Is ?The Accidental? the next ?Beloved?? Oct 21, 2008
I?ve had The Accidental sitting on my desk for the past couple months. I put it there after finishing it, with the intention of reviewing Ali Smith?s remarkable novel. But this tale of a family on holiday in the English countryside is so distinct, enigmatic, and powerful that it has kept me guessing and wondering since its end?the way only certain books resonate within you and, unlike most novels on bookstore shelves, ask to be remembered.
The Accidental centers around a mysterious conceit: A woman unknown to an upper-middle-class family arrives at their vacation home one day; she exerts an unseen-and-inexplicable influence on each family member; she stays with them for days and leaves them all changed in unbelievable ways. ?Unbelievable? is a good word for describing The Accidental. Smith?s writing is deep, clean, and beautiful. The story?s impact is simple yet lasting. But the central pillar of the novel?that a stranger would be welcomed as a largely unquestioned and ongoing guest in a family?s home?is unbelievable. The woman isn?t magic. She isn?t an expert at mind control. She?s merely a displaced woman named Amber. Or is she? In Smith?s hands, the implausibility surrounding Amber?s new place in this fictional household actually becomes a thematic mirror in the final quarter of the novel?with subtle, satisfying brilliance.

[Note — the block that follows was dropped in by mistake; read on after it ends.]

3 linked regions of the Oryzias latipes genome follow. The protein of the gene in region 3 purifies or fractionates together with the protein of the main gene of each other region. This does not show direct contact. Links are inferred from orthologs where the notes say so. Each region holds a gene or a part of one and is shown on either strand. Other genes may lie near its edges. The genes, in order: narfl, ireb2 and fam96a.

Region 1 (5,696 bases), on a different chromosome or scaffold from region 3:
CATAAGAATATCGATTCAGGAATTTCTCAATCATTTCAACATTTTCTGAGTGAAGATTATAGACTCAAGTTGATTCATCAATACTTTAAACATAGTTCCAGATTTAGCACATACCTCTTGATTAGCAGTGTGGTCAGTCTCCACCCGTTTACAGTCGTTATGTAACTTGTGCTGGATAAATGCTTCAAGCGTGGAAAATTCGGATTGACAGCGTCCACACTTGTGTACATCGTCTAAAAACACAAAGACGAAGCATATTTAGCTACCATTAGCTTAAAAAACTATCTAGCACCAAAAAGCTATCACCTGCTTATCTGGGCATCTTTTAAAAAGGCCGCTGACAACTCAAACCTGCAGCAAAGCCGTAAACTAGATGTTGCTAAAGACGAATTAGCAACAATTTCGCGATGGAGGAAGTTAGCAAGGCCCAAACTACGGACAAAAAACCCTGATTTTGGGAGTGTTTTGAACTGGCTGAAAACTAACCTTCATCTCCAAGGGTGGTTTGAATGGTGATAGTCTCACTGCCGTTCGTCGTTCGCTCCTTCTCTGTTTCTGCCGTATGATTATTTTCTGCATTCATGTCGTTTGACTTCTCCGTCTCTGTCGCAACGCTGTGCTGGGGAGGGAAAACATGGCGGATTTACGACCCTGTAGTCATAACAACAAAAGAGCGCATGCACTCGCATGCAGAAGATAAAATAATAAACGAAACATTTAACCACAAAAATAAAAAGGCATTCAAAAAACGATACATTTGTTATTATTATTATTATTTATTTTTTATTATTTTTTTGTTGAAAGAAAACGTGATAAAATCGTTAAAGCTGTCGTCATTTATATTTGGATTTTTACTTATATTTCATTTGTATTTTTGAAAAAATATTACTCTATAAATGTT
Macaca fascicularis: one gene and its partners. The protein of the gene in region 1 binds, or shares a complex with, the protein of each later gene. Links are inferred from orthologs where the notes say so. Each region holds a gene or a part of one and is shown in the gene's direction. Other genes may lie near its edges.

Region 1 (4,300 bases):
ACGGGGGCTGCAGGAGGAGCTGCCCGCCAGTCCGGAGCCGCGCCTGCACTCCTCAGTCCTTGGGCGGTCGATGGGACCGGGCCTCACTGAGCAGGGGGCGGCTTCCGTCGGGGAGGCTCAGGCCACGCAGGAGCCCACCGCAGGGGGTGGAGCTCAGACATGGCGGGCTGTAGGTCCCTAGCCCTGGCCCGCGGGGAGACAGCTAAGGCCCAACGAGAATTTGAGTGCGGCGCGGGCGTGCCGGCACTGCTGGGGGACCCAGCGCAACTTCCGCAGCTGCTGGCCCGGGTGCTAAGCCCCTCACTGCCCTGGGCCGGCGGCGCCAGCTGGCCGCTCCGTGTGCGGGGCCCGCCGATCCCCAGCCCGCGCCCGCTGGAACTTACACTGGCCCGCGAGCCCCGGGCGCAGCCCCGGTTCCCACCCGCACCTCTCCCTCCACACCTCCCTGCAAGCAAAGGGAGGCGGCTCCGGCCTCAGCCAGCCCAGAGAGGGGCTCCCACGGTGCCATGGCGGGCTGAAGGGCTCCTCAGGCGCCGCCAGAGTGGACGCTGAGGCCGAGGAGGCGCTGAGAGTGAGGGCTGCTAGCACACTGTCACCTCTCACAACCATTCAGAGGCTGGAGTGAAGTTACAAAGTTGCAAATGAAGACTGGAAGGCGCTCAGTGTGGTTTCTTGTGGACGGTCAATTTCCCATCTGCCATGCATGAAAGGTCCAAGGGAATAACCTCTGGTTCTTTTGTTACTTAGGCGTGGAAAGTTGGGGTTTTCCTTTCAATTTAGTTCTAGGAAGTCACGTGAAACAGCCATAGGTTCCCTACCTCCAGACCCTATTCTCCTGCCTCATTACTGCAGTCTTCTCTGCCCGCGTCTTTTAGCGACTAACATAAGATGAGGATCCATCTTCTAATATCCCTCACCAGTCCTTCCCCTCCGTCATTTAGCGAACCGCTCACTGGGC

Amber?s arrival?pregnant with so many consequences?reminds me of the arrival of the ghostly, strange title character in Toni Morrison?s stunning classic, Beloved (perhaps the best book of the last 25 years). The comparisons don?t end there. Like Beloved, Amber establishes and maintains a spooky hold over the inhabitants of the story. Like Morrison?s, Smith?s prose is vibrant and nearly perfect, imbuing her characters with so much depth and life. The character of Beloved, however, is more otherworldly than Amber, and Morrison?s novel is rooted in the horrors of slavery rather than the dysfunctions of a particular well-off English family.
Beloved makes a weightier, more refined read?and is certainly a singular literary experience. However, The Accidental is still worthy of the comparison. It begs to be savored and remembered, and time will show us where it stands among the giants of contemporary literature.